Saturday, 10 April 2010

"Managing" Data and Dissent: Where Big Brother Meets Market Fundamentalism
As the securitization of daily life increase at near exponential rates (all to keep us "safe," mind you) the dark contours of an American police state, like a pilot's last glimpse of an icy peak before a plane crash, wobbles into view.

In the main, such programs include, but are by no means limited to the following: electronic surveillance (call records, internet usage, social media); covert hacking by state operatives; GPS tracking; CCTV cameras linked-in to state databases; "smart" cards; RFID chipped commodities and the spooky "internet of things;" biometrics, and yes, the Pentagon has just stood up a Biometrics Identity Management Agency (BIMA); data-mining; watch listing; on and on it goes.

Even the dead can't escape the nanny state
The state's restrictions on our behaviour are getting beyond a joke, says Nigel Farndale

Conservatives double lead over Labour in new poll
David Cameron has won a boost at the end of the first week of the General Election campaign as a new opinion poll shows the Conservatives' lead over Labour doubling to eight points over the last five days.

UN process under fire at climate change talks
Climate change negotiations remain in the mire after the first meeting since Copenhagen showed rich and poor countries are still not ready to trust each other.

The Names often Change, but the Game Remains the Same
Correlating concepts is one literary tool which unifies stories and ignites sparks in readers. Recognition of correlations in written words and in real life instigates thoughts on metaphors in stories and truths in reality. I think the stunning power of correlations, whether in story or reality, comes from the innate human desire to find truth and such universality might arm one with knowledge to better find it.

Reason Number One to get rid of Labour: Immigration
Readers may remember that when Phil Woolas took over as Immigration Minister in 2008 he gave a distinctly barn-storming interview. He sounded the real deal – someone about to get tough after the ruinous era of mass migration into the UK.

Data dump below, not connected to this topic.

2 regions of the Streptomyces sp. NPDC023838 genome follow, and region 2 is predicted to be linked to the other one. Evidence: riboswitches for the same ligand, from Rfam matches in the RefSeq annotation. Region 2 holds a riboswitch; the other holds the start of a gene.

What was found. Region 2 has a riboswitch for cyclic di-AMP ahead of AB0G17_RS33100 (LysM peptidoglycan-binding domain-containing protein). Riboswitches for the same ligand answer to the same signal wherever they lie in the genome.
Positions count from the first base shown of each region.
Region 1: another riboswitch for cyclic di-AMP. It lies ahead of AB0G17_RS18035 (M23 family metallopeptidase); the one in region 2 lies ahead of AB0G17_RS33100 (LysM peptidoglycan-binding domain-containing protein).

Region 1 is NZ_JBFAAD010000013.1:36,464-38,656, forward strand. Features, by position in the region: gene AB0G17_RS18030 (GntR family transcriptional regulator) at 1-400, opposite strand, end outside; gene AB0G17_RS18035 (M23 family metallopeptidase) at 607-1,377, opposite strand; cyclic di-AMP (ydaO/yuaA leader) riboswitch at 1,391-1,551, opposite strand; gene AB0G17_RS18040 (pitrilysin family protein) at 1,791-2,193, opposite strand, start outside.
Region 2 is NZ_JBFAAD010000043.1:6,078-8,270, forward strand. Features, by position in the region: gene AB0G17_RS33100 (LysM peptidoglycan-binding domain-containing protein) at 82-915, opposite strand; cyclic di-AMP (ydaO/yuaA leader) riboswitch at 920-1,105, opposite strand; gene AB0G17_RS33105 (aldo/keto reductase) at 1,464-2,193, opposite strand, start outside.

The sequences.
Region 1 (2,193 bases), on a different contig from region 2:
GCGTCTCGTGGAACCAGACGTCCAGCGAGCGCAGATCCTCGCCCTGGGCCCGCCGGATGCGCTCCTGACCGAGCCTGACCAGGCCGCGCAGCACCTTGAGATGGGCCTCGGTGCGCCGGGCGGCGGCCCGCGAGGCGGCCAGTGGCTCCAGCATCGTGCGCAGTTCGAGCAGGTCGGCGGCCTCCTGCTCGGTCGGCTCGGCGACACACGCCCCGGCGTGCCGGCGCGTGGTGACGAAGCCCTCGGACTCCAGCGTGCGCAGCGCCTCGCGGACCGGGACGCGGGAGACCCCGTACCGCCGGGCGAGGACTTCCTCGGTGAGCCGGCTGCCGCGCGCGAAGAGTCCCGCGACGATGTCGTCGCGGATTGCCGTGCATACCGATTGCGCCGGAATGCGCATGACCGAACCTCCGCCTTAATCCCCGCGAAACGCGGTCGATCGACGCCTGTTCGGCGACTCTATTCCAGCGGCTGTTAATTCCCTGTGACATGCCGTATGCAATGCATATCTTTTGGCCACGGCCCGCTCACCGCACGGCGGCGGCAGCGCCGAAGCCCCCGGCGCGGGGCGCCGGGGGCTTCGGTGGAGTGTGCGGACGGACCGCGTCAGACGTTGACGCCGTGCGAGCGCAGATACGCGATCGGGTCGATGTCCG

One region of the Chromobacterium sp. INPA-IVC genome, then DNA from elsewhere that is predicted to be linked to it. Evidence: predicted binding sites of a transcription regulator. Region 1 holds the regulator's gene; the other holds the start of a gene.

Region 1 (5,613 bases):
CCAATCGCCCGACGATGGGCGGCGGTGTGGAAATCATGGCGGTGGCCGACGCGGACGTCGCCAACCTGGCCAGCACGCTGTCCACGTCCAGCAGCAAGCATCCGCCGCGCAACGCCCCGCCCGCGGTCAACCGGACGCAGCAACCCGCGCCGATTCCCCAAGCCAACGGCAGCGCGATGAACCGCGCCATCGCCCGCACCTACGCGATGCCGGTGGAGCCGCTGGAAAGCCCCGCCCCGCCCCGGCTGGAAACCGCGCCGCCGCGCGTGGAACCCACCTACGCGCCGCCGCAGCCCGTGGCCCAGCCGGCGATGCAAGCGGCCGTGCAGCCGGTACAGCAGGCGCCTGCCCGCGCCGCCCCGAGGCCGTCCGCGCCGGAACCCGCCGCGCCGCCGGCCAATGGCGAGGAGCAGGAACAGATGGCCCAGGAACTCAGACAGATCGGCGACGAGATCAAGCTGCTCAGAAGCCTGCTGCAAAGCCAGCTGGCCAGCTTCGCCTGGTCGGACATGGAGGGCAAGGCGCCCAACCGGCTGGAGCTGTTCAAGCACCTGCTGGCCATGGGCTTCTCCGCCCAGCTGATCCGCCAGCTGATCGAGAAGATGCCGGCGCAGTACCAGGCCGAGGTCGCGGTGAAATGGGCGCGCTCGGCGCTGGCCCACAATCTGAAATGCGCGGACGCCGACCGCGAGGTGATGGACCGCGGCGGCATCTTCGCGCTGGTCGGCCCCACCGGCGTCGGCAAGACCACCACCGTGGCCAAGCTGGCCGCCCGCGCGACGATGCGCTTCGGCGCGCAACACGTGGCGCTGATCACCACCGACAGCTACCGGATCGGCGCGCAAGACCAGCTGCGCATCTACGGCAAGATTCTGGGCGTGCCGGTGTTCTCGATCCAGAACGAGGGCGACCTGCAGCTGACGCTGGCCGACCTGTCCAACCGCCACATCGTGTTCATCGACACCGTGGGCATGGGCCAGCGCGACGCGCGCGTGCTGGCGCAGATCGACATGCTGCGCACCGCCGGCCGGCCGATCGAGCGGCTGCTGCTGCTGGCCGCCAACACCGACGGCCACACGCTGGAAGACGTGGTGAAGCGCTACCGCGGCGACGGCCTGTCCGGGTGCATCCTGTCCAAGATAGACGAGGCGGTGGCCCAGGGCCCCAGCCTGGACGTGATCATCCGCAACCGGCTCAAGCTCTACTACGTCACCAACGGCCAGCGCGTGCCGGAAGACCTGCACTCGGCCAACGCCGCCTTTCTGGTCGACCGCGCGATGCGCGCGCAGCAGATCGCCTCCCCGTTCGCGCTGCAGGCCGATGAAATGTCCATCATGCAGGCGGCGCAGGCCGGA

“It’s been too easy to get into this country in the past and it’s going to get harder,” he promised. He even talked quotas.

His comments were so sensible that they were immediately criticised by Keith Vaz.

So if you wanted an example of why people don’t believe politicians you need go no further than comparing Mr Woolas’s early boast of what he would do with his lamentable attempt on The Daily Politics show to defend what he has actually done.

Bribery Act 2010 - exemptions for MI6, MI5, Active Service Military ok, but why is GCHQ exempt, no public scrutiny of Government sanctioned bribery

Britain to top the inflation league
A leading investment bank has warned that the UK will lead the western world in inflation this year, as VAT hikes and rising oil prices impact on the High Street.

The prediction came as the pound hit the highest level against the dollar for six weeks following a marked pickup in the prices of goods leaving British factories.

Four crises to overcome to save the economy
The UK needs to reform itself or it risks following Japan into a lost decade
The official election campaign is now five days old, and you could be forgiven for thinking that the only issue is how and when to tame public borrowing. It warrants its place on the policy agenda, with Government borrowing at more than 11pc of GDP and public debt converging on 90pc of GDP.

For most of us, that translates better as the Government is borrowing just under £1 of every £4 it spends, having doubled its outstanding debt since 2007 to £30,300 per person in the working-age population.

But the state of public finance is only part of a deep-seated structural malaise into which the British economy has fallen as a result of the financial crisis


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